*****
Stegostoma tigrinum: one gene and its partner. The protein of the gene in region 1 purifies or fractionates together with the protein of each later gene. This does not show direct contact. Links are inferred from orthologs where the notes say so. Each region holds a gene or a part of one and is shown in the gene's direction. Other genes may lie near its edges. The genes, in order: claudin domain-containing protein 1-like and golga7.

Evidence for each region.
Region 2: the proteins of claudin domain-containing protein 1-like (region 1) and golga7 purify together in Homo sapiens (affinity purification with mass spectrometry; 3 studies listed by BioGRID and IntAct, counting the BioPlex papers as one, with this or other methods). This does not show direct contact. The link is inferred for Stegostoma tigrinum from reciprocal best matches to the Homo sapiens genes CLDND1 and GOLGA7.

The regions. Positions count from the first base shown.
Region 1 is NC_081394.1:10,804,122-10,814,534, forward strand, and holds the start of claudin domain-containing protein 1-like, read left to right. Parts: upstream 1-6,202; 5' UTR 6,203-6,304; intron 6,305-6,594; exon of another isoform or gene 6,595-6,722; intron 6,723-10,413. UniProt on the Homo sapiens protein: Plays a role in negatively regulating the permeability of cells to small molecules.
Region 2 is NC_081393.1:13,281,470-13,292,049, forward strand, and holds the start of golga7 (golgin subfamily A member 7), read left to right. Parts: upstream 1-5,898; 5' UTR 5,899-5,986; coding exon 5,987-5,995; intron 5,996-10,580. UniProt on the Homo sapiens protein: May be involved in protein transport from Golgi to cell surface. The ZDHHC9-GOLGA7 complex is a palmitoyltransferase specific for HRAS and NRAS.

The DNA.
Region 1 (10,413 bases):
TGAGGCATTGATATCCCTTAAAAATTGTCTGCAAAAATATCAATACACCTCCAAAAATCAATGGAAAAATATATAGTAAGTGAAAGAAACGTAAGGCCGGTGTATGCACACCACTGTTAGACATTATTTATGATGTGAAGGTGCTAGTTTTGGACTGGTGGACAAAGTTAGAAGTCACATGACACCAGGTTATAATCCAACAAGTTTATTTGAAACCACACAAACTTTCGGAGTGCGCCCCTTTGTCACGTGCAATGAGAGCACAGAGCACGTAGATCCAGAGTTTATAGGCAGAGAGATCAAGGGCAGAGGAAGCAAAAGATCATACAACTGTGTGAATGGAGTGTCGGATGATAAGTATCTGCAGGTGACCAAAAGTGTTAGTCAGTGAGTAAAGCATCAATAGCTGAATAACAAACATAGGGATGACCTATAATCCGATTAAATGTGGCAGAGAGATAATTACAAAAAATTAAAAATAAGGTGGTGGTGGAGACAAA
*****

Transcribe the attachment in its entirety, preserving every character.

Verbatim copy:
Stegostoma tigrinum: one gene and its partner. The protein of the gene in region 1 purifies or fractionates together with the protein of each later gene. This does not show direct contact. Links are inferred from orthologs where the notes say so. Each region holds a gene or a part of one and is shown in the gene's direction. Other genes may lie near its edges. The genes, in order: claudin domain-containing protein 1-like and golga7.

Evidence for each region.
Region 2: the proteins of claudin domain-containing protein 1-like (region 1) and golga7 purify together in Homo sapiens (affinity purification with mass spectrometry; 3 studies listed by BioGRID and IntAct, counting the BioPlex papers as one, with this or other methods). This does not show direct contact. The link is inferred for Stegostoma tigrinum from reciprocal best matches to the Homo sapiens genes CLDND1 and GOLGA7.

The regions. Positions count from the first base shown.
Region 1 is NC_081394.1:10,804,122-10,814,534, forward strand, and holds the start of claudin domain-containing protein 1-like, read left to right. Parts: upstream 1-6,202; 5' UTR 6,203-6,304; intron 6,305-6,594; exon of another isoform or gene 6,595-6,722; intron 6,723-10,413. UniProt on the Homo sapiens protein: Plays a role in negatively regulating the permeability of cells to small molecules.
Region 2 is NC_081393.1:13,281,470-13,292,049, forward strand, and holds the start of golga7 (golgin subfamily A member 7), read left to right. Parts: upstream 1-5,898; 5' UTR 5,899-5,986; coding exon 5,987-5,995; intron 5,996-10,580. UniProt on the Homo sapiens protein: May be involved in protein transport from Golgi to cell surface. The ZDHHC9-GOLGA7 complex is a palmitoyltransferase specific for HRAS and NRAS.

The DNA.
Region 1 (10,413 bases):
TGAGGCATTGATATCCCTTAAAAATTGTCTGCAAAAATATCAATACACCTCCAAAAATCAATGGAAAAATATATAGTAAGTGAAAGAAACGTAAGGCCGGTGTATGCACACCACTGTTAGACATTATTTATGATGTGAAGGTGCTAGTTTTGGACTGGTGGACAAAGTTAGAAGTCACATGACACCAGGTTATAATCCAACAAGTTTATTTGAAACCACACAAACTTTCGGAGTGCGCCCCTTTGTCACGTGCAATGAGAGCACAGAGCACGTAGATCCAGAGTTTATAGGCAGAGAGATCAAGGGCAGAGGAAGCAAAAGATCATACAACTGTGTGAATGGAGTGTCGGATGATAAGTATCTGCAGGTGACCAAAAGTGTTAGTCAGTGAGTAAAGCATCAATAGCTGAATAACAAACATAGGGATGACCTATAATCCGATTAAATGTGGCAGAGAGATAATTACAAAAAATTAAAAATAAGGTGGTGGTGGAGACAAA